For some patterns it isn’t as important to be accurate on the lengthwise grain, but on the Lemoyne star, when you sew the pieces together, you’ll be stitching a lengthwise grain to a bias all around your star. Your lengthwise grain side will keep the bias side from stretching! (Ever have a star that looked like a “B” cup? Well, here is your answer.)
On the front of your star, you’ll be able to see the lengthwise grain edge by looking at the stripe fabric. It was stamped and cut on the lengthwise grain.
Finished side of the star.
There are sometimes when I disregard the grain line. When I’m fussing cutting a fabric, but you will notice that even with fussy cutting, I don’t fussy cut ALL the pieces.
This “Lucy Boston” setting shows some of the pieces fussy cut and some cut on the grain line.
There was one last question my reader had about jelly roll strips. I wish they were cut parallel to the selvage, but they are not. I would save these for quick quilt patterns.
I hope this clears up some questions and will help you to have perfectly flat and lovely quilts!
As I was updating yet another version of “Tiny Stitches” I thought I’d share a technique I use called “layered trapunto.” This is such an easy method of trapunto that doesn’t require extra tools or slicing holes in the back of your quilt.
First, trace your design onto the front of your quilt. (I use a graphite pencil available on my website.) Decide what section you’d like to appear layered.
I decided to layer the feathers in this block.
Lay your design on top of a piece of HOBBS THERMORE. (No backing yet!)
Baste just outside and inside the feathers.
After basting, turn your piece over and trim the extra batting.
Your back should look like this.
No need to trim exact. This will be inside your quilt.
Now, lay down your piece on another whole piece of HOBBS THERMORE, backing and baste as you would normally.
Basted and ready to quilt.
Quilt your piece as you normally would. Wash and let it dry flat.
Notice the feathers are raised without distortion.
The first question you will ask is why Hobbs Thermore? Answer: It is the only batting that you can successfully hand quilt through 2 layers. (I’ve tried this with other battings and don’t like the results.)
And yes, I did cord the channel, too, but that is in the NEW Pocket Guide available very soon.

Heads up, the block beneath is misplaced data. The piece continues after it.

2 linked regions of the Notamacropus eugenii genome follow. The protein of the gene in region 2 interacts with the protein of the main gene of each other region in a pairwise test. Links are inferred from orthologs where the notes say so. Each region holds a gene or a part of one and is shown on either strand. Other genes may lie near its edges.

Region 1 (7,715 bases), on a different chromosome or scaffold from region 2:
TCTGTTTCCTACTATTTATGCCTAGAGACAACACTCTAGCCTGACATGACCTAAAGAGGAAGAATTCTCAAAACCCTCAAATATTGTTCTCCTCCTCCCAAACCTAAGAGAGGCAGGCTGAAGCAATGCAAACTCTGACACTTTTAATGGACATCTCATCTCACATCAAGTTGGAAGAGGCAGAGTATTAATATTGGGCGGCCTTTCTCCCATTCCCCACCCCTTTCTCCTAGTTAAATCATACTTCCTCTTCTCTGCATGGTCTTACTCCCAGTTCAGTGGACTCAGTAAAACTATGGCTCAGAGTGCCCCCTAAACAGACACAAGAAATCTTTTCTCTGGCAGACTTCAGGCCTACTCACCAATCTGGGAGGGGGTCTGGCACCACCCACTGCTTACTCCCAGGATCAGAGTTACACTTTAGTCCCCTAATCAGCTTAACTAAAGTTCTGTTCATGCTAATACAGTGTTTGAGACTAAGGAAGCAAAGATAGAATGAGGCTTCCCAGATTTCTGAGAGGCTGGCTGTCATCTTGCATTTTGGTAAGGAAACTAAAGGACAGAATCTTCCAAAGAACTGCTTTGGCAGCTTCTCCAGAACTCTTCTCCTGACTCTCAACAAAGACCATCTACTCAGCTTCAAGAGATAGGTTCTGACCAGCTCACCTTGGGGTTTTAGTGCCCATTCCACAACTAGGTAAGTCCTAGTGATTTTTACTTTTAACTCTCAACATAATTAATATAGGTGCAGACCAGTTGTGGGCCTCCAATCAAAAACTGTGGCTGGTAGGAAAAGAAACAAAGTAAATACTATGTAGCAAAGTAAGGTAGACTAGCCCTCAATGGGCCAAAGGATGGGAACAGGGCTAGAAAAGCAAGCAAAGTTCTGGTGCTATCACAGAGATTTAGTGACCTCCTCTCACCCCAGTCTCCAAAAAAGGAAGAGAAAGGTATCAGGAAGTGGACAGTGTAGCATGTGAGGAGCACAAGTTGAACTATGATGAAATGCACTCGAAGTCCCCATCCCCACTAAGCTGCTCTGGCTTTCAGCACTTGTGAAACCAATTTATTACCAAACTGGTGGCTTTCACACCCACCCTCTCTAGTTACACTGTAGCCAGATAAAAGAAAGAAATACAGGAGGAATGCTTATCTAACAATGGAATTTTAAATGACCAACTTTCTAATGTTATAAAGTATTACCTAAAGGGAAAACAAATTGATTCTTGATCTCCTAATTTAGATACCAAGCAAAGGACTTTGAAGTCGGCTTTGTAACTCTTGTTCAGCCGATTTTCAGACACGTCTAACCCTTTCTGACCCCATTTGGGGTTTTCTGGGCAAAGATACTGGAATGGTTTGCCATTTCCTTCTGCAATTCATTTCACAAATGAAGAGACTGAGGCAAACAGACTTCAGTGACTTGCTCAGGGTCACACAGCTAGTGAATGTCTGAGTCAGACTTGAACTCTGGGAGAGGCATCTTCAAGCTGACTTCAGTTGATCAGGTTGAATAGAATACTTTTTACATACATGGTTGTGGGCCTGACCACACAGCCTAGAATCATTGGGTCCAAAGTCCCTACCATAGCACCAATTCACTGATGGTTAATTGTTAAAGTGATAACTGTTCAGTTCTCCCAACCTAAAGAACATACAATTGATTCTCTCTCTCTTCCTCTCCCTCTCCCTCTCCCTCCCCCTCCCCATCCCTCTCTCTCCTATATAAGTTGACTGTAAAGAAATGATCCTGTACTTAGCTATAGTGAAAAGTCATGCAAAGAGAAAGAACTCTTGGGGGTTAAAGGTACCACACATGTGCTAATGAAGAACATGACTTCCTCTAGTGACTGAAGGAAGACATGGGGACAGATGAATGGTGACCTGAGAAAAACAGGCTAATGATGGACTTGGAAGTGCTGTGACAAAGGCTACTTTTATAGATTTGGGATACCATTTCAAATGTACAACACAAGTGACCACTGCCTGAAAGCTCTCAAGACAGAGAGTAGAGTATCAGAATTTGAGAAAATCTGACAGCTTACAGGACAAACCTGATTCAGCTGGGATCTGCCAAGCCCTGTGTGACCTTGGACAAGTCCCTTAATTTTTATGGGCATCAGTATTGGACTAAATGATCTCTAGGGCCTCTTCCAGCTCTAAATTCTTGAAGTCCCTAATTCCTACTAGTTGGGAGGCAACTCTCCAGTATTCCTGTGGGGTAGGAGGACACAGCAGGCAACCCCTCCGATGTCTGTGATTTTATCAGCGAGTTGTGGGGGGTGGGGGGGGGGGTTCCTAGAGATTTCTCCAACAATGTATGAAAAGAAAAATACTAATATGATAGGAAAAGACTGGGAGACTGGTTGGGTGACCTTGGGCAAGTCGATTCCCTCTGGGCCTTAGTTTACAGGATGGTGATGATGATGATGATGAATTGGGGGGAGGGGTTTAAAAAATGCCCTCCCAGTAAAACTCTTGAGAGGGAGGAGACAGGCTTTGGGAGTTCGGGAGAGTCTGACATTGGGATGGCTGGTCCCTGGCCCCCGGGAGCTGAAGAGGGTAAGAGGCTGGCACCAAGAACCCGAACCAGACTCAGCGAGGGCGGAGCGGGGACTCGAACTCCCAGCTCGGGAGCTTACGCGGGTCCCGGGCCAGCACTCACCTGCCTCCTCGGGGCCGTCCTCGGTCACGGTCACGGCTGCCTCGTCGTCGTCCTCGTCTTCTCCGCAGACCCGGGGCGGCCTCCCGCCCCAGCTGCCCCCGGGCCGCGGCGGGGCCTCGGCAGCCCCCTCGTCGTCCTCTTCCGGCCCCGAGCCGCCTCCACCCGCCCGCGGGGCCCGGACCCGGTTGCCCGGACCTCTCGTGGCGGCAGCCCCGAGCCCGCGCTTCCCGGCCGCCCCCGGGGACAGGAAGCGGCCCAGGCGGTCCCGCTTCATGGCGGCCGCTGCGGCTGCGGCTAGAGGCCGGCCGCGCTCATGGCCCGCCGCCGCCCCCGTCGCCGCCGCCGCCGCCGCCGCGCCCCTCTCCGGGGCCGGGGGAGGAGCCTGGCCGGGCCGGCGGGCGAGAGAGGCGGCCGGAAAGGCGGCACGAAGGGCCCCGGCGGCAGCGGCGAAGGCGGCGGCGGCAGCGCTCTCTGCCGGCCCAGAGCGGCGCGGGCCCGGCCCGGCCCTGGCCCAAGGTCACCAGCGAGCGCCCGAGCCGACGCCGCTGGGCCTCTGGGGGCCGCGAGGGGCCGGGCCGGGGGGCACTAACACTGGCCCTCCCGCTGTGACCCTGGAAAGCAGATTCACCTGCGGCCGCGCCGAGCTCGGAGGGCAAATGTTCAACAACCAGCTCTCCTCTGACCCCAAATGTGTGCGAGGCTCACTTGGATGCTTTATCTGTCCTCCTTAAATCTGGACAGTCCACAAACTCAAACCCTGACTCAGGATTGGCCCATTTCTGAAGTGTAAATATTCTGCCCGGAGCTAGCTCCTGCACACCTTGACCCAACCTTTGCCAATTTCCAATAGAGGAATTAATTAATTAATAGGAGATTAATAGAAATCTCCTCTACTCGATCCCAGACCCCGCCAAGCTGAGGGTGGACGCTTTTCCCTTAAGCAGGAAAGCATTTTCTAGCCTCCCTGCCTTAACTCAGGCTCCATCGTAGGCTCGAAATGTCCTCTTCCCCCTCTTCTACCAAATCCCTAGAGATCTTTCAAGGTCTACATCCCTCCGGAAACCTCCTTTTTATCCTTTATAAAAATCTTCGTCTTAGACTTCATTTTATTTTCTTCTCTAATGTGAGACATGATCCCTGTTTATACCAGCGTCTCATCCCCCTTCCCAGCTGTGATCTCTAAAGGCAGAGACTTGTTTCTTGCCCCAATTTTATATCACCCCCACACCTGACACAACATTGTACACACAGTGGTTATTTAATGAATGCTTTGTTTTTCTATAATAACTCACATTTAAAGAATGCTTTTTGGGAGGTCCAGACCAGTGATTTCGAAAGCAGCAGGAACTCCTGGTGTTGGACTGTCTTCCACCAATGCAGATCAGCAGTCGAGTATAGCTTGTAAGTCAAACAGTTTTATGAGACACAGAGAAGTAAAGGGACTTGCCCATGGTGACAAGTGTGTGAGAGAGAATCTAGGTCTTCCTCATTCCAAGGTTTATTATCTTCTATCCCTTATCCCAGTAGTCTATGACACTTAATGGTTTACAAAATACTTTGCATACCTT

I keep forgetting I get new people coming to my website daily. One of the frequently asked questions I get is about the ink pads I sell on my website.
Versa Craft Ink and Reinkers
I only sell Versa Craft ink pads. The ink is PERMANENT, it won’t wash out, won’t bleed through unless you are using a really thin fabric. WHY PERMANENT? So it won’t bleed when washing your quilt. If it washed out, it would run all over your precious piecing and stain.
The ink is also SAFE for your fabrics. It is “archival” which means it contains no acid. It won’t destroy your stitching thread after years of use.
The second question I often get is that the stamp pad is smaller than some of the stamps. How do you use it?
Simply start on one side of the stamp…
Tap gently on one end.
Keep tapping across the pad to the other end.
Continue tapping across the pad.
When you turn over your stamp, you should have all the lines covered with ink.
Rubber side ready to go!
Now line up the finger holds along the lengthwise grain. (Remember from an earlier blog ALL my stamps are mounted so the lengthwise grain is parallel to the finger holds.)
I do “reink” the stamp every time I stamp. I also “gang up” my stamping to save fabric. I do this by switching the direction of the stamp.
Turn the stamp 180° to “gang up” the shapes.
Your original ink pad should last for a couple quilts without having to refresh it. Do not throw it out or purchase another pad if it starts to dry out. Instead purchase a reinker. Shake the reinker bottle and squirt out a small bead of ink across the pad with the nozzle.
After squeezing out a small bead of ink, blend it into the pad with the nozzle.
Now you are good to stamp for another 100,000 miles! 🙂
Need to clean your stamp? I use a baby wipe or a “Wet One.”
Wipe off the excess ink and dry with a paper towel.
Another question I often receive is “Should I heat set?” No need. I have tested the ink by heat setting and not heat setting. Once it dries (in a couple minutes after stamping) it is permanent.
I hope this helps my “newbies” to understand some of the common questions.